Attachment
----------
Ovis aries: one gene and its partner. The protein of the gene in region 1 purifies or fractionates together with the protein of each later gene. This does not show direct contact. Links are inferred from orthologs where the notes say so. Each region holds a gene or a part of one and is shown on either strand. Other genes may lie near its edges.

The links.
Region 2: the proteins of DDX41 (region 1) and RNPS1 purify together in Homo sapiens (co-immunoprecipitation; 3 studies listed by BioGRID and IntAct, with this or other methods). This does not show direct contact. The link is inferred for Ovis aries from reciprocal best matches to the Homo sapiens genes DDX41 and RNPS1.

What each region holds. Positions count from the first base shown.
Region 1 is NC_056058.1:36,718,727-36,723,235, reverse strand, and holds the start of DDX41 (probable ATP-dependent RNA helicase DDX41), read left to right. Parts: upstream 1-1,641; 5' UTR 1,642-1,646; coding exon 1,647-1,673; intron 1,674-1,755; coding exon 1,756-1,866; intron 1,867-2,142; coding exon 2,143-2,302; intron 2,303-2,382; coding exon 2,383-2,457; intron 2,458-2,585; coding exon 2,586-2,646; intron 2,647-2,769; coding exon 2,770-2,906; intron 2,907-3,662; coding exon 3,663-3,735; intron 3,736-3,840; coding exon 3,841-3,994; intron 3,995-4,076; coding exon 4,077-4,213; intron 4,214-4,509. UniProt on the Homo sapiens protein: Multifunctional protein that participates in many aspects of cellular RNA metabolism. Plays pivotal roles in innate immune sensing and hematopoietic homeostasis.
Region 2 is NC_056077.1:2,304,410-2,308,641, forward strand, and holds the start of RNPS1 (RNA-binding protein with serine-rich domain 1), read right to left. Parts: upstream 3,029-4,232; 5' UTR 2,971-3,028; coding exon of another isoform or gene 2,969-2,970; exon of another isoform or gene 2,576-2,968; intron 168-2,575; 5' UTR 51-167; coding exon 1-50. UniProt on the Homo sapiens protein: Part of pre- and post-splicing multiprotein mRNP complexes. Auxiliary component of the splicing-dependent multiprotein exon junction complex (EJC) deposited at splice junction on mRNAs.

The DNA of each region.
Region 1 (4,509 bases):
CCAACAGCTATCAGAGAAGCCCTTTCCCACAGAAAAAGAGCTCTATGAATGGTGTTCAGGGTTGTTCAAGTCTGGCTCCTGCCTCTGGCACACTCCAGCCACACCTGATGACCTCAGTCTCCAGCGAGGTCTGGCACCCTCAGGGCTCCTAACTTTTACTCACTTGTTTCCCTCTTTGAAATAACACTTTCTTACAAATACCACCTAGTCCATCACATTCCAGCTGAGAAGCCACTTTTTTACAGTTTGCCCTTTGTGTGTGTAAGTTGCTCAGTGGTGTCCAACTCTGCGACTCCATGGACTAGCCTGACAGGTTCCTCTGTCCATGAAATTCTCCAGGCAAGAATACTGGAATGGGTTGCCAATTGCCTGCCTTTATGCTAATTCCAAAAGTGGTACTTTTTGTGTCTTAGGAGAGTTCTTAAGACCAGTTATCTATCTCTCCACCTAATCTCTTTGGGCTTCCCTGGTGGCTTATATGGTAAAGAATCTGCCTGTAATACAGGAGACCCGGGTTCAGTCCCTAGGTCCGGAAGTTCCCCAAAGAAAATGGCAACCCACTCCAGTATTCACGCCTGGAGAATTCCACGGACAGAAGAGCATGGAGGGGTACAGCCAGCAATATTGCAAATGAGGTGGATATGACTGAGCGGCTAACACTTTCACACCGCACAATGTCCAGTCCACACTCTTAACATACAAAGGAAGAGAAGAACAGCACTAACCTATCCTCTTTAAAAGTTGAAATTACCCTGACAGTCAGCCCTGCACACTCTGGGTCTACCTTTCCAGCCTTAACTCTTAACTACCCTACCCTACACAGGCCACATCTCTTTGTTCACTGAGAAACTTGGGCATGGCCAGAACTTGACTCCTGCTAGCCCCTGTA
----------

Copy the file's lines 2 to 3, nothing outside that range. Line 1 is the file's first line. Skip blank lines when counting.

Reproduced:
The links.
Region 2: the proteins of DDX41 (region 1) and RNPS1 purify together in Homo sapiens (co-immunoprecipitation; 3 studies listed by BioGRID and IntAct, with this or other methods). This does not show direct contact. The link is inferred for Ovis aries from reciprocal best matches to the Homo sapiens genes DDX41 and RNPS1.